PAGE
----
Sour Cherry French 75 | Umami GirlHappy Friday! Here’s a red, ice and blue cocktail for your July 4th weekend: a Sour Cherry French 75. There’s gin. There’s champagne. And there are sour cherries and sugar, simmered into a ruby-colored, sweet tart syrup. This is my kind of sour cherry recipe, and my kind of cocktail.

The sour cherry syrup, with its bright, tart vibe, works nicely to replace the typical lemon and sugar in a French 75. But don’t stop there. It’s also great in everything from Shirley Temples to Italian sodas. (It’s so like me to drag half of Europe into American Independence Day, but what can I say? I am who I am.)

The syrup is ready in 15 minutes, and you can spend the weekend drizzling it with abandon. Enjoy it. See you soon. 

Sour Cherry French 75 | Umami Girl

Sour Cherry French 75 | Umami Girl

Carolyn xx

{CLICK FOR THE SOUR CHERRY FRENCH 75 RECIPE.}

Easy Potted Herb Centerpieces | Umami GirlAnd now for something completely different: easy potted herb centerpieces for your next big event. In other words, food on the table that’s not for eating. What? Why?

My first inclination is to feel about this topic the way I used to feel as a kid about erasers that smelled like cupcakes: how DARE you? How dare you make something that seems like food but isn’t allowed to get in my belly. What kind of monster are you, sir or madam?

But sometimes you have to stop and think and remember that: (a) you’re turning 40 in September and (b) honestly, you could probably sneak a little sprig of one of these into your mouth without causing too much of a fuss, depending on the crowd and (c) in any case, these herbs are for eating eventually.

My wonderful oldest friend Dina (friendship est. 1983!) got married a few weeks ago — more to come on our trip to Colorado for the wedding one day soon. Even though my live plant record is GRIM at best,  I volunteered to put together the centerpieces for the Not a Shower.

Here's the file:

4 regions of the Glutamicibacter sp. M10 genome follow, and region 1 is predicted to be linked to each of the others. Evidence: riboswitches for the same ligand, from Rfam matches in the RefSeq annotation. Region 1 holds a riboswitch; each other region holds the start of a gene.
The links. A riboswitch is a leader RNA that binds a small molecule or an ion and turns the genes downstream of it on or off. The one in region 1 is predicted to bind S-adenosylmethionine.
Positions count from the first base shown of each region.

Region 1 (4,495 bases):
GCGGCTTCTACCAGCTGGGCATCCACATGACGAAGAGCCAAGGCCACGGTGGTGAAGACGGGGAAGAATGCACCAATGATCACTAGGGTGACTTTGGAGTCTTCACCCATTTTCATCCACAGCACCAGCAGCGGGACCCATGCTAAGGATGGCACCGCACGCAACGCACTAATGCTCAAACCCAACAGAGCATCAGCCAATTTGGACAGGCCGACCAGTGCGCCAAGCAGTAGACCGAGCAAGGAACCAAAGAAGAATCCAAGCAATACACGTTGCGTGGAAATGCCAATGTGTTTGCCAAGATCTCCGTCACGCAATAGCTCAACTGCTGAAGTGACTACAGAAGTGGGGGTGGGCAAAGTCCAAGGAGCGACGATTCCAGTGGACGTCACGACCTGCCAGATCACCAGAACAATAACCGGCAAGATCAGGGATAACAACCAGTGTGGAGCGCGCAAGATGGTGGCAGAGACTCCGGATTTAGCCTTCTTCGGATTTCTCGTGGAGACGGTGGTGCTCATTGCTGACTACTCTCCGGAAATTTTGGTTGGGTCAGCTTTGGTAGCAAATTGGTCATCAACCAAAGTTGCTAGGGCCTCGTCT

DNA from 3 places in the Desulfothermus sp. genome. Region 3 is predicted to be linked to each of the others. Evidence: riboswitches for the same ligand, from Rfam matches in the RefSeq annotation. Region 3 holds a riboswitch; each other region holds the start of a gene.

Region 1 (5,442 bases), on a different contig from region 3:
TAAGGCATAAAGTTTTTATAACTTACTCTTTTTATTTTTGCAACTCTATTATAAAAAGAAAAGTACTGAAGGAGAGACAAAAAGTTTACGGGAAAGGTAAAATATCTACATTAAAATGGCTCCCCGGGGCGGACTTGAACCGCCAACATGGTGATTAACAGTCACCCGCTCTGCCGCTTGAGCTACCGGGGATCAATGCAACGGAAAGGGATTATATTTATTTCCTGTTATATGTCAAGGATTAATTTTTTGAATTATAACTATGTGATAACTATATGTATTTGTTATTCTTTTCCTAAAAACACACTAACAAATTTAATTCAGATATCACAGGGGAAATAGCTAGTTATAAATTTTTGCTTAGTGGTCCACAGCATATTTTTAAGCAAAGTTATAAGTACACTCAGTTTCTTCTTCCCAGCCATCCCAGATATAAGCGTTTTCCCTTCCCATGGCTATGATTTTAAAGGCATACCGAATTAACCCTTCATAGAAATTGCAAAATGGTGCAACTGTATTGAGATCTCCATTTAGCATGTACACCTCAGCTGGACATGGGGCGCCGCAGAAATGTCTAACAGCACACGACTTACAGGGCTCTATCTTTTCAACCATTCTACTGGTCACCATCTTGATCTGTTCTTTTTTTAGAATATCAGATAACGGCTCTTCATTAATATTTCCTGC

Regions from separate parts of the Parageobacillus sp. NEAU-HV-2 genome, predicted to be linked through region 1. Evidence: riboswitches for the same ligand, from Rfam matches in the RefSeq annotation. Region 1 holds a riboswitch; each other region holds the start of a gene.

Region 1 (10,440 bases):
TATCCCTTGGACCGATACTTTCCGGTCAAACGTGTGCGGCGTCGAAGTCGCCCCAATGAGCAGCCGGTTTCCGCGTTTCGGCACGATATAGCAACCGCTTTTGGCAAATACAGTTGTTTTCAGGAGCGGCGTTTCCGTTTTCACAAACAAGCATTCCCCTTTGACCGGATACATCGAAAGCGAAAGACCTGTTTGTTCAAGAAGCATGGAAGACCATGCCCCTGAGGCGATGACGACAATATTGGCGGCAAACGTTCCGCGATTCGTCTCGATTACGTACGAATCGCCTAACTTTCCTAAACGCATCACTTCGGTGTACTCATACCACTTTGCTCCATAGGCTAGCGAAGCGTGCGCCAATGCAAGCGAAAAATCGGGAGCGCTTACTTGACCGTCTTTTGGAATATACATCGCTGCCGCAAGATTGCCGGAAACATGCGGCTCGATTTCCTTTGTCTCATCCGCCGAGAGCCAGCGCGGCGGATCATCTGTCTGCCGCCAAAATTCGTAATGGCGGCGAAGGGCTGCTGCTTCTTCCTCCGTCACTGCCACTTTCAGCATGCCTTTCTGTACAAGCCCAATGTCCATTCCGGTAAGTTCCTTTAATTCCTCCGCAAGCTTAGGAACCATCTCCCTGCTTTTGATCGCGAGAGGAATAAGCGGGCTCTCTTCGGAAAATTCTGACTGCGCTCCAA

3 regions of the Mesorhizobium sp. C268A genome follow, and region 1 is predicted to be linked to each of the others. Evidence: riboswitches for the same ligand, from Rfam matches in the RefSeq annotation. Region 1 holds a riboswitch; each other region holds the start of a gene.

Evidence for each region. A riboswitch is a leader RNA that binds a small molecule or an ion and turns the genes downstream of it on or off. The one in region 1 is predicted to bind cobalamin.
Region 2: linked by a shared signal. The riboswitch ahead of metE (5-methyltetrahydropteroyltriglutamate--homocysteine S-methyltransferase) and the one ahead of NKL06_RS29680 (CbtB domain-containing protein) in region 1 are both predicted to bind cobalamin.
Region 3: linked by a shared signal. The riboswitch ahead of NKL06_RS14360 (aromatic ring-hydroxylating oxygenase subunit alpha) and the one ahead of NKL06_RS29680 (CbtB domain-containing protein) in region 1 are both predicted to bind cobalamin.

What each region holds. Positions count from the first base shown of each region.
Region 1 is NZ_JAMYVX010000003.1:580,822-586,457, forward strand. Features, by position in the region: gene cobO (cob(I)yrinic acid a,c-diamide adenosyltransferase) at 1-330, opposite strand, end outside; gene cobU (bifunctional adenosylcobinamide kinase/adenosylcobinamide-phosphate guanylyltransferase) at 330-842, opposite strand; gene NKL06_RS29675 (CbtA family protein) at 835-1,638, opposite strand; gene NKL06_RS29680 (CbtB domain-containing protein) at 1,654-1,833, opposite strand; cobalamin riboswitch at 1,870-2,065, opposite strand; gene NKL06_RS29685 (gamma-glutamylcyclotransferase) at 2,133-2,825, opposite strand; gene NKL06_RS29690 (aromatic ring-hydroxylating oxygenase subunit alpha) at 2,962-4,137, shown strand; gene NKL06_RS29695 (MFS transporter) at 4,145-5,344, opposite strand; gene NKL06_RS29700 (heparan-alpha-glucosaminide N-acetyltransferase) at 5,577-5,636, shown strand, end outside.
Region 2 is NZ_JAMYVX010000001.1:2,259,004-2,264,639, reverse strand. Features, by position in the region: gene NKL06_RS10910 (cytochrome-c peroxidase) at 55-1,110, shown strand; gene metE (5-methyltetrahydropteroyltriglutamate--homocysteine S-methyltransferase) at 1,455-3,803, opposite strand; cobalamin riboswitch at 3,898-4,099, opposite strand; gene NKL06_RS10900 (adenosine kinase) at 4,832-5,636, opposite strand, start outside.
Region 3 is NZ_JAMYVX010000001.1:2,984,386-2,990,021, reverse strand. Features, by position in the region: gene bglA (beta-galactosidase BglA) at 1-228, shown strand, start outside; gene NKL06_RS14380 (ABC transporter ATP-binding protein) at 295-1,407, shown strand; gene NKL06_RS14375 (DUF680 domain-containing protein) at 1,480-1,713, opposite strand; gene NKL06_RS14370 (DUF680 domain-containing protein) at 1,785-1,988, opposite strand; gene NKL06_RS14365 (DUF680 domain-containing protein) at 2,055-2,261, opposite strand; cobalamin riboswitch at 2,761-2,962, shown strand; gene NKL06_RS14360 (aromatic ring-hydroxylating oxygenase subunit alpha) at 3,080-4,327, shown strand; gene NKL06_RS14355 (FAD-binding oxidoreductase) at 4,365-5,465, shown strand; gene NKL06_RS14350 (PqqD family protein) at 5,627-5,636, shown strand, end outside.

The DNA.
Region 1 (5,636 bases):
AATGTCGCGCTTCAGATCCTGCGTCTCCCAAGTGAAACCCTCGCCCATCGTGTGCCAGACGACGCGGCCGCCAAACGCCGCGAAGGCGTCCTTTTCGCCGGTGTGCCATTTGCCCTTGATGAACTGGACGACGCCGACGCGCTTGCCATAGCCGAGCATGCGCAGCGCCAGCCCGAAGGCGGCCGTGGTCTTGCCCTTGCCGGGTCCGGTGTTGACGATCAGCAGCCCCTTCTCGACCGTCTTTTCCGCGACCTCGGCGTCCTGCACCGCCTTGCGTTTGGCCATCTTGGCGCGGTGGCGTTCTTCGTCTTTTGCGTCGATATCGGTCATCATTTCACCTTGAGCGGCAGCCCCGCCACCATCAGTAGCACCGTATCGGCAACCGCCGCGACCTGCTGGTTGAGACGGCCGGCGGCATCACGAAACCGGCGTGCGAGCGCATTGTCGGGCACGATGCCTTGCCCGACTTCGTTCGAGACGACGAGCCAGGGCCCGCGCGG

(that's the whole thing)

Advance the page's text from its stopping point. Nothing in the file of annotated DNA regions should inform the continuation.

Each table had a cluster of different sized pots, some galvanized metal and some terra cotta sprayed with matte white spray paint to look slightly aged. I filled them with rosemary, thyme, sage, lavender and oregano and put a tea light candle (not pictured) in the smallest galvanized pot. At the end of the party, the guests each took a pot or two home as party favors. I promptly killed mine of course, but the idea is that they could live on as a delicious reminder of the event.

Easy Potted Herb Centerpieces | Umami Girl

How to Get it Done

Here’s all you need to make easy potted herb centerpieces — and trust me, if I can do it, you can do it:

  • Flower pots and saucers ranging from 1″ to 6″ diameter. I got plain terra cotta pots and galvanized pots and buckets all from the A.C. Moore floral section, and they weren’t expensive. Buy enough that there’s one pot for each guest plus a handful of extras. Make sure to think through how many tables there will be and create an interesting looking cluster with varying heights and diameters for each table. I opted to create basically the same arrangement on each table so I didn’t break my brain trying to plan it all, but you don’t have to.
  • 4″ and 6″ potted herbs from the garden center, some of which you’ll keep intact in the larger pots, and some of which you’ll need to split, so think about that when you’re choosing. Varying heights, colors, shapes and general vibes (flowy or pokey?) will make it look interesting, if not amazing.
  • Matte white spray paint, also from A.C. Moore. I used it to put a thin, uneven layer of white here and there on the terra cotta pots. It makes them look vaguely like you’ve aged them in your garden for a month or two. This sounds like more of an ordeal than it is. It took 10 minutes, and the paint dries pretty much instantly.
  • A bag of potting soil
  • Tea light candles

I’m not going to give you step by step instructions, because I don’t know anything about proper plant potting, and you’ll know everything I know just by looking at the photos. Just go nuts, basically. Try to honor your special guest(s) by going exactly as nuts as she or he or they generally do in real life. That’s when you’ll know you’ve nailed it. Or not — I obviously have no idea. Have fun and see you soon.

Carolyn xx